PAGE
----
Splenectomy

  1. General information
    1. Indications
      1. Rupture of the spleen caused by trauma, accidental tearing during surgery, diseases causing softening or damage (e.g., infectious mononucleosis)
      2. Hypersplenism: excessive splenic damage of cellular blood components
      3. As the spleen is a major source of antibody formation in children, splenectomy is not recommended during the early years of life; if absolutely necessary, client should receive prophylactic antibiotics post-op
    2. Primary hypersplenism can be alleviated with splenectomy; procedure is palliative only in secondary hypersplenism
  2. Nursing interventions: pre-op
    1. Provide routine pre-op care and explain what to expect postoperatively.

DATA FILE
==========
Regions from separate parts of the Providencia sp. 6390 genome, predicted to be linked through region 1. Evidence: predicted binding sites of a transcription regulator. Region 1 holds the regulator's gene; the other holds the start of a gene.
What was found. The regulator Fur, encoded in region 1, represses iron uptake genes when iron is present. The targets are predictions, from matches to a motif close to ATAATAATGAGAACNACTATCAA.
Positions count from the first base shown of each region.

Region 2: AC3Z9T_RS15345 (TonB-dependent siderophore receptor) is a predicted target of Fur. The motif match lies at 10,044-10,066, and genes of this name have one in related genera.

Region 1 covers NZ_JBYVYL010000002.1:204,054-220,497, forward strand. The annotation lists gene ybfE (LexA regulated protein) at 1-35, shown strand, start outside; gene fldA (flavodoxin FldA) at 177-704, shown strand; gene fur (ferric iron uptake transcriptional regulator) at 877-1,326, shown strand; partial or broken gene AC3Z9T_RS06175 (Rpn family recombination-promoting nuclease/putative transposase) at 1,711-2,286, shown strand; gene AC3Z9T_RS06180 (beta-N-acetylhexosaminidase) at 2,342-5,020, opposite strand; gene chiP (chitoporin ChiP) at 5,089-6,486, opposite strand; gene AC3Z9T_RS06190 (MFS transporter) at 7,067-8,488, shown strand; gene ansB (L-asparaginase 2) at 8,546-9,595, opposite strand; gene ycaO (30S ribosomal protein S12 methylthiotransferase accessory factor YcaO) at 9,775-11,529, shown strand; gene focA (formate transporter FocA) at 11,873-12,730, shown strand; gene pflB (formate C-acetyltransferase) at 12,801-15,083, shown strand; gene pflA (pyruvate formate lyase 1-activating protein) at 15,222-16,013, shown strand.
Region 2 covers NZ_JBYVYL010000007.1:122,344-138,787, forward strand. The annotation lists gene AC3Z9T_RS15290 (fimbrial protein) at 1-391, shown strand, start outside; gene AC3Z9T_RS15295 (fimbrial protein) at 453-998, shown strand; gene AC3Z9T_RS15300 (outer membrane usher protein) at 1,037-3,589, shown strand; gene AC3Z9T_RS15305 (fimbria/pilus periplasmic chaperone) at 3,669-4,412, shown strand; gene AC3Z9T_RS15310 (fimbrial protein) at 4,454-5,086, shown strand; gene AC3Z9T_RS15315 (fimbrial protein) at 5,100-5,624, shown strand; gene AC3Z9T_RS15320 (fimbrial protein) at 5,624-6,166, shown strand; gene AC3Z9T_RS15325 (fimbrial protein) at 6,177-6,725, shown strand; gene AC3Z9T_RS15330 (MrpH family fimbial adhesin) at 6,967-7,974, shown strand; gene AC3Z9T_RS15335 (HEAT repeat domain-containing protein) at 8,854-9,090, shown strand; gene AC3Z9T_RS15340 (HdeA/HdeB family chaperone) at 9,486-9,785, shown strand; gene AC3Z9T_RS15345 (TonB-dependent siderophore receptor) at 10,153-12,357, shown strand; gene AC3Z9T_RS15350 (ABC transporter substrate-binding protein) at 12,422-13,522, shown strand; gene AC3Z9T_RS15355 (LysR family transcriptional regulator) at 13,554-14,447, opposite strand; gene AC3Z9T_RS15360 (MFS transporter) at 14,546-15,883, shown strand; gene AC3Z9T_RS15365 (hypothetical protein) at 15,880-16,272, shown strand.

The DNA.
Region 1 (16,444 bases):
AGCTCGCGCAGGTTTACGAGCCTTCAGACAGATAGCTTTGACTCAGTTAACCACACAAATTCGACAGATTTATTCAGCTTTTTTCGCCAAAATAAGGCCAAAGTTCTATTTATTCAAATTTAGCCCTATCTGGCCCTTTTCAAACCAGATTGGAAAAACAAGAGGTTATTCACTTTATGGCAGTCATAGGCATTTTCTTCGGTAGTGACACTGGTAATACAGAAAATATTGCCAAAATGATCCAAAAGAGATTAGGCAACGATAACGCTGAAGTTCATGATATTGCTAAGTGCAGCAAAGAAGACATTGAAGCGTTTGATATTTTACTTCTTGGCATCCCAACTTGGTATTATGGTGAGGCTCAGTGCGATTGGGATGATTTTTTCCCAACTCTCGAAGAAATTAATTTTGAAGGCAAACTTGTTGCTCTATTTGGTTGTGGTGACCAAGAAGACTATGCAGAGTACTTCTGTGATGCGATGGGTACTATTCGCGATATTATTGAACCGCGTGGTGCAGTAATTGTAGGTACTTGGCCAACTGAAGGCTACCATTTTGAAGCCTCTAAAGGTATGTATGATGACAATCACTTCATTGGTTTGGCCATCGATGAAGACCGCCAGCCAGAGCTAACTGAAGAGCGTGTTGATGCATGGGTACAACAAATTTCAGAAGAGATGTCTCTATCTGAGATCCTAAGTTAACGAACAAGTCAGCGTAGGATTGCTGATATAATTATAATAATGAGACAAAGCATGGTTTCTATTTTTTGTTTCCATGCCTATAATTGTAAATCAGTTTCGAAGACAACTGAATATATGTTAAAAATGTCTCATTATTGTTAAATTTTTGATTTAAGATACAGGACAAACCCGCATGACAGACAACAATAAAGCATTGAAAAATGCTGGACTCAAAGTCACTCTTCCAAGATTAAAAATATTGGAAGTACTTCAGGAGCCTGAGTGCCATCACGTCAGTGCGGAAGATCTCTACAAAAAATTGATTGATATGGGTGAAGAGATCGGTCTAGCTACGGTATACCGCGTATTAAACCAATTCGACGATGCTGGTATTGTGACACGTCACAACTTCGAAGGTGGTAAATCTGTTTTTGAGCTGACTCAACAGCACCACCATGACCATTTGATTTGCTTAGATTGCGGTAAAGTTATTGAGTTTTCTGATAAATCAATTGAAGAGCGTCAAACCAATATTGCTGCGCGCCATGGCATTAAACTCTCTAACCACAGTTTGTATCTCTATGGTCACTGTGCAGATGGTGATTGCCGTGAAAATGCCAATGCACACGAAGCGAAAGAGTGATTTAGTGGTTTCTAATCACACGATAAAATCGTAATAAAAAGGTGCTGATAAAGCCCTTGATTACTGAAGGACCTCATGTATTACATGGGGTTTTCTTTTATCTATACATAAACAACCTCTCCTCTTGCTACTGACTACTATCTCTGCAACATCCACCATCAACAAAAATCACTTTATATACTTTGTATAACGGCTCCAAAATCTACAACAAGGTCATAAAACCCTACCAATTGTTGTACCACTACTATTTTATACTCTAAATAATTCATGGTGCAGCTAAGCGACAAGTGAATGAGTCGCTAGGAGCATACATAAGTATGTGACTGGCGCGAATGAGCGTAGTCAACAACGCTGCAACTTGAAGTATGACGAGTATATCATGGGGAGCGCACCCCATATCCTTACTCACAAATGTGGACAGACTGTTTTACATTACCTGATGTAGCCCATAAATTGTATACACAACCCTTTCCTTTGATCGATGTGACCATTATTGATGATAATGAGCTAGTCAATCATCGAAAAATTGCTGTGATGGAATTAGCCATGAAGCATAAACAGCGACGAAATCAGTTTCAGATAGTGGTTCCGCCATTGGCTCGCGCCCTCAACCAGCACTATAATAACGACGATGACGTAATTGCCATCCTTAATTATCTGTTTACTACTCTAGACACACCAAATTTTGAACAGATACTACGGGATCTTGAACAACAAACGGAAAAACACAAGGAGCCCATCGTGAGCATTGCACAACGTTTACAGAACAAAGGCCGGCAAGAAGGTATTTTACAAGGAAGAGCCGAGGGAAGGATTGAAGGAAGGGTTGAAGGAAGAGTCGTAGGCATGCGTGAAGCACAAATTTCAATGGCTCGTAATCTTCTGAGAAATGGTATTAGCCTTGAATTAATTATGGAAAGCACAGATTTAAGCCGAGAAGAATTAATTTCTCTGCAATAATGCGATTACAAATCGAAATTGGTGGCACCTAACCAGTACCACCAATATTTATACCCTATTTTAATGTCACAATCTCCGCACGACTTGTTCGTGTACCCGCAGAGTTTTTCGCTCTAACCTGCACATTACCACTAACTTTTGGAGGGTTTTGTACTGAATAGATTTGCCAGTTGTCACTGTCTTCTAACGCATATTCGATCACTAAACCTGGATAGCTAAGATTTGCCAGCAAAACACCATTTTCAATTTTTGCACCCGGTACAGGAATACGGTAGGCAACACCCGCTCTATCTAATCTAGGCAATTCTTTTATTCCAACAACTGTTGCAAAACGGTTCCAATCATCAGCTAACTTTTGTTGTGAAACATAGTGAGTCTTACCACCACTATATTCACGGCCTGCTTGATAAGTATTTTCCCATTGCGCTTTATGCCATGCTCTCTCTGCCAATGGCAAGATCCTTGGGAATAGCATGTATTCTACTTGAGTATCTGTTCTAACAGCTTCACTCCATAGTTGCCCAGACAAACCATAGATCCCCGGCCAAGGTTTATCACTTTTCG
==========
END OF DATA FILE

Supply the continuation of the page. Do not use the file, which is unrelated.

2. Administer pneumococcal vaccine as ordered since client will be at increased risk for pneumococcal infections for several years after splenectomy.
  3. Nursing interventions: post-op
    1. Be aware that it is crucial to monitor carefully for hemorrhage and shock as clients with pre-op bleeding tendencies will remain at risk post-op.
    2. Monitor post-op temperature elevation: fever may not be the best indicator of post-op complications such as pneumonia or urinary tract infection, as fever without concomitant infection is common following splenectomy.
    3. Observe for abdominal distension and discomfort secondary to expansion of the intestines and stomach; an abdominal binder may reduce distension.
    4. Know that post-op infection in a child is considered life threatening; administer prophylactic antibiotics as ordered.
    5. Ambulate early and provide chest physical therapy as location of the incision makes post-op atelectasis or pneumonia a risk.
    6. Emphasize to client the need to report even minor signs or symptoms of infection immediately to the physician.

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